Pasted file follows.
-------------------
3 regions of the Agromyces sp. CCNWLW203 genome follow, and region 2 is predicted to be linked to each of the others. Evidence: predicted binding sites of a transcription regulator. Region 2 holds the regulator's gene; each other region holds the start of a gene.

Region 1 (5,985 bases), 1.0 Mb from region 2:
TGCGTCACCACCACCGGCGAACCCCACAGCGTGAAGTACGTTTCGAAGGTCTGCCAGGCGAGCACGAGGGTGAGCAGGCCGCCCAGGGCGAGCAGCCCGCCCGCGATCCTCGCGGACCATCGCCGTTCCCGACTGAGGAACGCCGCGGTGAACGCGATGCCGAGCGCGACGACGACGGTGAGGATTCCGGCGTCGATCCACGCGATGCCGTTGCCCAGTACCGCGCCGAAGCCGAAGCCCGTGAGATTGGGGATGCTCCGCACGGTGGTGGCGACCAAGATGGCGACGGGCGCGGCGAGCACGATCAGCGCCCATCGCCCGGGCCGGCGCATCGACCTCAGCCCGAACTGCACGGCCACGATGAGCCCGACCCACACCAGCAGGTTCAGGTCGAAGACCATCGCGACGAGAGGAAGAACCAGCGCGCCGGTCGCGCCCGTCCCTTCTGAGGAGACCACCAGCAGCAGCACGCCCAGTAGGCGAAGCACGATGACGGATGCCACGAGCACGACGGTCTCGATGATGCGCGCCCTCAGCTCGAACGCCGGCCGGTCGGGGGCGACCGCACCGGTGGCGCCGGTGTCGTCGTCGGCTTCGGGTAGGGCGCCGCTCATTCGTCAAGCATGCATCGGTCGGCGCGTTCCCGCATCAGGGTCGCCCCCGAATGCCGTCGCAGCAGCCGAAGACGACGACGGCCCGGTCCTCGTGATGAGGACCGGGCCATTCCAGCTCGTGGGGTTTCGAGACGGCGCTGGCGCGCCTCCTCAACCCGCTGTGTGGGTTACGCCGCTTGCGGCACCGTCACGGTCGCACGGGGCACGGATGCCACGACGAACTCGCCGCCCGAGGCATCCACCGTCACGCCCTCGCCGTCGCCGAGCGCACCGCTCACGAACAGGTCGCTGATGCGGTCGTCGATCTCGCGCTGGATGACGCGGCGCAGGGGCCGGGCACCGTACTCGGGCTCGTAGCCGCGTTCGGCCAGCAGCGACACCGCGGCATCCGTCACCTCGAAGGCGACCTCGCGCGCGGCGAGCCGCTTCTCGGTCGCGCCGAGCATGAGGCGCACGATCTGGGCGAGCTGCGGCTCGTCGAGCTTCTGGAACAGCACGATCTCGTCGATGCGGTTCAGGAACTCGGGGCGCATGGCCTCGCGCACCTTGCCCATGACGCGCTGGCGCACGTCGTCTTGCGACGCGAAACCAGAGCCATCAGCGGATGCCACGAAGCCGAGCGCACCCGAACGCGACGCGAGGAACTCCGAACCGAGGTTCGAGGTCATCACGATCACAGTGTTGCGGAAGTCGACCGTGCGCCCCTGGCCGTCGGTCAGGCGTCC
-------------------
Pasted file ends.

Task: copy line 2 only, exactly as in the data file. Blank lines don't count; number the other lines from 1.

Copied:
Region 1 (5,985 bases), 1.0 Mb from region 2: